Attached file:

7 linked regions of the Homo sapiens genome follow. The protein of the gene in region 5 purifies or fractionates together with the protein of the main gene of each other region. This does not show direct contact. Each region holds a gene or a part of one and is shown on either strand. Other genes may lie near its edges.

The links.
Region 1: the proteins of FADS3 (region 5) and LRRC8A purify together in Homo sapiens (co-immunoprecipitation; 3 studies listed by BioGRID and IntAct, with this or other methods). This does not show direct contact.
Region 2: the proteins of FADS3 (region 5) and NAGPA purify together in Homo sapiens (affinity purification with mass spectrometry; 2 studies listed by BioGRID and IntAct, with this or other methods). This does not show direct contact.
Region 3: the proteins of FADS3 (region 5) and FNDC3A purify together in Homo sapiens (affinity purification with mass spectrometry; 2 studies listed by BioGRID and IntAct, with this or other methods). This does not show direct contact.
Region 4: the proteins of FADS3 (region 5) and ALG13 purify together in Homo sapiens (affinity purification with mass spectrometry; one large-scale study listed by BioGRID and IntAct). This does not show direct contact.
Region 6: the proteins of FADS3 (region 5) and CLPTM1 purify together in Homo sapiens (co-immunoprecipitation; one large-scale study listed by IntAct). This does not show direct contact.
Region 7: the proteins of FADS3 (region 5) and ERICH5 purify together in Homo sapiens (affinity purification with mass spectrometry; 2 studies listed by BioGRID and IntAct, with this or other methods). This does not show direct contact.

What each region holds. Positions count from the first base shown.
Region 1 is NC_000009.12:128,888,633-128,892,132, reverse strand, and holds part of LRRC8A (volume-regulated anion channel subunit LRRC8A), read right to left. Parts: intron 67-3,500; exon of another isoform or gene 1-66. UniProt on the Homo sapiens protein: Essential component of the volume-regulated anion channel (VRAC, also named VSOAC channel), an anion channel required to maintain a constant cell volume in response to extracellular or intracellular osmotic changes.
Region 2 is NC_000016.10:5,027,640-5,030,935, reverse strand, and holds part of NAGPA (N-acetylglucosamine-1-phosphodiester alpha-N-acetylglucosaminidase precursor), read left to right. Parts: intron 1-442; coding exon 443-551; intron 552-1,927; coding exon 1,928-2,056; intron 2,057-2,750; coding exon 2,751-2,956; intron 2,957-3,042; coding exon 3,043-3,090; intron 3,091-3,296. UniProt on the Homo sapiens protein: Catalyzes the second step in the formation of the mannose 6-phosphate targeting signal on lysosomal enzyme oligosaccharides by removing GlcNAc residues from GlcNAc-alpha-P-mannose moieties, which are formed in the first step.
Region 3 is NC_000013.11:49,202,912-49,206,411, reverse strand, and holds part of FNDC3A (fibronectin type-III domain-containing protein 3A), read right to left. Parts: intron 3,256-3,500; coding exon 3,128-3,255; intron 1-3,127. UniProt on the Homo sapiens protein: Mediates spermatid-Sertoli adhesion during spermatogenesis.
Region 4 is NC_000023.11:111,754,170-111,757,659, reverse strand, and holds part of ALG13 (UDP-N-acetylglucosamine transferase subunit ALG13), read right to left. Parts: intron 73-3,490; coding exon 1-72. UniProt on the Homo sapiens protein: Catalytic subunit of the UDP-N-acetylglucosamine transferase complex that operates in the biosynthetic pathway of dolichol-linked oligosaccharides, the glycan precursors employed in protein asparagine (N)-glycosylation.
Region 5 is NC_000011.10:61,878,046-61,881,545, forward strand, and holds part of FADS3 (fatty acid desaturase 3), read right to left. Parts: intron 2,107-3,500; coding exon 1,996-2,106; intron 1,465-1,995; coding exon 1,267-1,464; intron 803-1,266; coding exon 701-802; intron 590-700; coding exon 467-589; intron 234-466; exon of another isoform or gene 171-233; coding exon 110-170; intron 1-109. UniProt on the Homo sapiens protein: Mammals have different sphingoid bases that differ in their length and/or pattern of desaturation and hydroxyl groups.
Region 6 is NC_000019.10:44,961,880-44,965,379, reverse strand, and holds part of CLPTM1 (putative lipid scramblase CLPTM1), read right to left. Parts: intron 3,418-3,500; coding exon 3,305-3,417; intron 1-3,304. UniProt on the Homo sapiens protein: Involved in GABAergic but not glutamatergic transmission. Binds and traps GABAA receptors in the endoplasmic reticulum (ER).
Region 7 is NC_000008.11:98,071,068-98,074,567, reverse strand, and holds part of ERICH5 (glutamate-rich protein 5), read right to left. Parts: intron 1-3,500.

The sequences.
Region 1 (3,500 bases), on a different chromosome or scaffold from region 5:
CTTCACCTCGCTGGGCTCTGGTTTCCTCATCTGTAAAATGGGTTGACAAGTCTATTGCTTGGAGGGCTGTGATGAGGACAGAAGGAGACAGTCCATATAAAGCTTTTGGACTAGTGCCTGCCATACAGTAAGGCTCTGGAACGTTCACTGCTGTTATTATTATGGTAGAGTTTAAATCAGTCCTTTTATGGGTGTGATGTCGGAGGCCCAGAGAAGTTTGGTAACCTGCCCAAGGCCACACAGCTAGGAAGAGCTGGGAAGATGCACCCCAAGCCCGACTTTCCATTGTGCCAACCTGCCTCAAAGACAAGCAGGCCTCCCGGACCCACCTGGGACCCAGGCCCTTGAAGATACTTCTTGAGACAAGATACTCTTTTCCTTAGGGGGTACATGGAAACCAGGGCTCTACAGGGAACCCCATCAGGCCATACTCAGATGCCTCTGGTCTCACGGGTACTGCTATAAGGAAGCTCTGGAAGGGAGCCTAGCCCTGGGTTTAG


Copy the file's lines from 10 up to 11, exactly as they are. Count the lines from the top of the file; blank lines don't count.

Region 1 is NC_000009.12:128,888,633-128,892,132, reverse strand, and holds part of LRRC8A (volume-regulated anion channel subunit LRRC8A), read right to left. Parts: intron 67-3,500; exon of another isoform or gene 1-66. UniProt on the Homo sapiens protein: Essential component of the volume-regulated anion channel (VRAC, also named VSOAC channel), an anion channel required to maintain a constant cell volume in response to extracellular or intracellular osmotic changes.
Region 2 is NC_000016.10:5,027,640-5,030,935, reverse strand, and holds part of NAGPA (N-acetylglucosamine-1-phosphodiester alpha-N-acetylglucosaminidase precursor), read left to right. Parts: intron 1-442; coding exon 443-551; intron 552-1,927; coding exon 1,928-2,056; intron 2,057-2,750; coding exon 2,751-2,956; intron 2,957-3,042; coding exon 3,043-3,090; intron 3,091-3,296. UniProt on the Homo sapiens protein: Catalyzes the second step in the formation of the mannose 6-phosphate targeting signal on lysosomal enzyme oligosaccharides by removing GlcNAc residues from GlcNAc-alpha-P-mannose moieties, which are formed in the first step.